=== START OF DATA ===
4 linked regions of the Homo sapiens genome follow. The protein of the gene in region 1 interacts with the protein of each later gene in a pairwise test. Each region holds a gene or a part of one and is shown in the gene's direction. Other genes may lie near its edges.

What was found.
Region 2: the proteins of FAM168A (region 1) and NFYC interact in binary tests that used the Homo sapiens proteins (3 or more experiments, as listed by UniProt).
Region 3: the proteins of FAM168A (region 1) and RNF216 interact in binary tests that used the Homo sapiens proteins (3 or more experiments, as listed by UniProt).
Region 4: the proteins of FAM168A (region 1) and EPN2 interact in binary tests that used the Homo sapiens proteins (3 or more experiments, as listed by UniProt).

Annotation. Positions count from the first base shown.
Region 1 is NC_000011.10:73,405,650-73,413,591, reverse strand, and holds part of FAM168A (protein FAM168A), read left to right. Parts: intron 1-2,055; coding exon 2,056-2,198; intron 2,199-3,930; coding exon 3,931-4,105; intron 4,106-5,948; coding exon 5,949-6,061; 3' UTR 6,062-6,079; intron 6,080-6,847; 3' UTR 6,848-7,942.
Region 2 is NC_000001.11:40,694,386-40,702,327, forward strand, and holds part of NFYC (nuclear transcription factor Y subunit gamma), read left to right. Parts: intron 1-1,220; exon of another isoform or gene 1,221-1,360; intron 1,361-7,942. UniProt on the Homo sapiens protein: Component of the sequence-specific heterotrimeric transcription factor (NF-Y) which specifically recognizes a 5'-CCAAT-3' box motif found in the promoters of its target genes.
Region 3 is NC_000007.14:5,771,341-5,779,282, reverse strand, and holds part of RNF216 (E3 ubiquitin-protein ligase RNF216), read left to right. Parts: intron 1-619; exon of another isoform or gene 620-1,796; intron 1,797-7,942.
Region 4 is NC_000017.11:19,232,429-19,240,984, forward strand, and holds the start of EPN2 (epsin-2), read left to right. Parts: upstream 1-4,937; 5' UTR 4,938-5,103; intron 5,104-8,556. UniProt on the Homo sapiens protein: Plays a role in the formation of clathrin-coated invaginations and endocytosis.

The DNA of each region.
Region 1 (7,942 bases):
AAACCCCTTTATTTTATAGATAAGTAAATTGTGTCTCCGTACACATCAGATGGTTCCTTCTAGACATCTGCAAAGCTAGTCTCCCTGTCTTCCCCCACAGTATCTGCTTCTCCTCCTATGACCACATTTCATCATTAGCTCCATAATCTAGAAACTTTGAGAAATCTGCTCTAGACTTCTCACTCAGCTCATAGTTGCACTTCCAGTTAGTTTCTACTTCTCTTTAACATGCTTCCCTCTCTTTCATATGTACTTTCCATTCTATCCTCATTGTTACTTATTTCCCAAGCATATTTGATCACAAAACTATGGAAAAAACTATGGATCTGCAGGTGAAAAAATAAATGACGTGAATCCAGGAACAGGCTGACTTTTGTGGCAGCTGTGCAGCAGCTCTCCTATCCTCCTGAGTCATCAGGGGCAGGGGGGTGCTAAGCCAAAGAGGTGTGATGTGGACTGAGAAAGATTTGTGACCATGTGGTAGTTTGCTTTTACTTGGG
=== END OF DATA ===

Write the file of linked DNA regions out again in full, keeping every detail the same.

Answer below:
4 linked regions of the Homo sapiens genome follow. The protein of the gene in region 1 interacts with the protein of each later gene in a pairwise test. Each region holds a gene or a part of one and is shown in the gene's direction. Other genes may lie near its edges.

What was found.
Region 2: the proteins of FAM168A (region 1) and NFYC interact in binary tests that used the Homo sapiens proteins (3 or more experiments, as listed by UniProt).
Region 3: the proteins of FAM168A (region 1) and RNF216 interact in binary tests that used the Homo sapiens proteins (3 or more experiments, as listed by UniProt).
Region 4: the proteins of FAM168A (region 1) and EPN2 interact in binary tests that used the Homo sapiens proteins (3 or more experiments, as listed by UniProt).

Annotation. Positions count from the first base shown.
Region 1 is NC_000011.10:73,405,650-73,413,591, reverse strand, and holds part of FAM168A (protein FAM168A), read left to right. Parts: intron 1-2,055; coding exon 2,056-2,198; intron 2,199-3,930; coding exon 3,931-4,105; intron 4,106-5,948; coding exon 5,949-6,061; 3' UTR 6,062-6,079; intron 6,080-6,847; 3' UTR 6,848-7,942.
Region 2 is NC_000001.11:40,694,386-40,702,327, forward strand, and holds part of NFYC (nuclear transcription factor Y subunit gamma), read left to right. Parts: intron 1-1,220; exon of another isoform or gene 1,221-1,360; intron 1,361-7,942. UniProt on the Homo sapiens protein: Component of the sequence-specific heterotrimeric transcription factor (NF-Y) which specifically recognizes a 5'-CCAAT-3' box motif found in the promoters of its target genes.
Region 3 is NC_000007.14:5,771,341-5,779,282, reverse strand, and holds part of RNF216 (E3 ubiquitin-protein ligase RNF216), read left to right. Parts: intron 1-619; exon of another isoform or gene 620-1,796; intron 1,797-7,942.
Region 4 is NC_000017.11:19,232,429-19,240,984, forward strand, and holds the start of EPN2 (epsin-2), read left to right. Parts: upstream 1-4,937; 5' UTR 4,938-5,103; intron 5,104-8,556. UniProt on the Homo sapiens protein: Plays a role in the formation of clathrin-coated invaginations and endocytosis.

The DNA of each region.
Region 1 (7,942 bases):
AAACCCCTTTATTTTATAGATAAGTAAATTGTGTCTCCGTACACATCAGATGGTTCCTTCTAGACATCTGCAAAGCTAGTCTCCCTGTCTTCCCCCACAGTATCTGCTTCTCCTCCTATGACCACATTTCATCATTAGCTCCATAATCTAGAAACTTTGAGAAATCTGCTCTAGACTTCTCACTCAGCTCATAGTTGCACTTCCAGTTAGTTTCTACTTCTCTTTAACATGCTTCCCTCTCTTTCATATGTACTTTCCATTCTATCCTCATTGTTACTTATTTCCCAAGCATATTTGATCACAAAACTATGGAAAAAACTATGGATCTGCAGGTGAAAAAATAAATGACGTGAATCCAGGAACAGGCTGACTTTTGTGGCAGCTGTGCAGCAGCTCTCCTATCCTCCTGAGTCATCAGGGGCAGGGGGGTGCTAAGCCAAAGAGGTGTGATGTGGACTGAGAAAGATTTGTGACCATGTGGTAGTTTGCTTTTACTTGGG